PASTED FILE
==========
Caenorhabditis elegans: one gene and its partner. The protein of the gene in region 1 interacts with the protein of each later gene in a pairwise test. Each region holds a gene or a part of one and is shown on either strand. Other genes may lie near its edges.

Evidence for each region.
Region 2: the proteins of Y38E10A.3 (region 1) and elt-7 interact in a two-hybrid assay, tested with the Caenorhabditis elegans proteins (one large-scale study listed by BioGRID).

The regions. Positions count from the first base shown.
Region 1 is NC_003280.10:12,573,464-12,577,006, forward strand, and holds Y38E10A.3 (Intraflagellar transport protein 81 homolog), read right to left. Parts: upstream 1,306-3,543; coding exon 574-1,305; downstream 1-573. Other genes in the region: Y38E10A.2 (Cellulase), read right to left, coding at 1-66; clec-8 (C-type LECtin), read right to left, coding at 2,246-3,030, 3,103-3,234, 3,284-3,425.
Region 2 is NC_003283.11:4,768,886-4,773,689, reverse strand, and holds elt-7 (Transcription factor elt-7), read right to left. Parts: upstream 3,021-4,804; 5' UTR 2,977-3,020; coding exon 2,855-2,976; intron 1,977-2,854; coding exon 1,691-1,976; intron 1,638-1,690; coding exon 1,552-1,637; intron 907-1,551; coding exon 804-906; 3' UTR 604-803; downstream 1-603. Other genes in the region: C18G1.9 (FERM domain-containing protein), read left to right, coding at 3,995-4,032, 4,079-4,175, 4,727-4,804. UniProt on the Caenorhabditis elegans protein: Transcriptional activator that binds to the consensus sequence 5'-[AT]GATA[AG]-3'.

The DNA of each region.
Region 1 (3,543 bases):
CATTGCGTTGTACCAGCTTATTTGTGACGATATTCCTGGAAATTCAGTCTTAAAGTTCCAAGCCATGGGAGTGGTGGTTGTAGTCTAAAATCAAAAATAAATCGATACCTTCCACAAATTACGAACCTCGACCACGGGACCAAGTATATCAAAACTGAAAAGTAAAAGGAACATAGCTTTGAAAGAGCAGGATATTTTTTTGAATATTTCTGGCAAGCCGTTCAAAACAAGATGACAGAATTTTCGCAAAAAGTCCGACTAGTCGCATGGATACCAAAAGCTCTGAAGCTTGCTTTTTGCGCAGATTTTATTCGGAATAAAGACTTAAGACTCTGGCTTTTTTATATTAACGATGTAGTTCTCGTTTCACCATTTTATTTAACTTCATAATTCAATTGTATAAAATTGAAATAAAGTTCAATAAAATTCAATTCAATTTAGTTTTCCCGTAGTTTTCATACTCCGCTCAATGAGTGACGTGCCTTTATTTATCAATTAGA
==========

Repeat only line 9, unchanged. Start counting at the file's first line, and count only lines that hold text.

CATTGCGTTGTACCAGCTTATTTGTGACGATATTCCTGGAAATTCAGTCTTAAAGTTCCAAGCCATGGGAGTGGTGGTTGTAGTCTAAAATCAAAAATAAATCGATACCTTCCACAAATTACGAACCTCGACCACGGGACCAAGTATATCAAAACTGAAAAGTAAAAGGAACATAGCTTTGAAAGAGCAGGATATTTTTTTGAATATTTCTGGCAAGCCGTTCAAAACAAGATGACAGAATTTTCGCAAAAAGTCCGACTAGTCGCATGGATACCAAAAGCTCTGAAGCTTGCTTTTTGCGCAGATTTTATTCGGAATAAAGACTTAAGACTCTGGCTTTTTTATATTAACGATGTAGTTCTCGTTTCACCATTTTATTTAACTTCATAATTCAATTGTATAAAATTGAAATAAAGTTCAATAAAATTCAATTCAATTTAGTTTTCCCGTAGTTTTCATACTCCGCTCAATGAGTGACGTGCCTTTATTTATCAATTAGA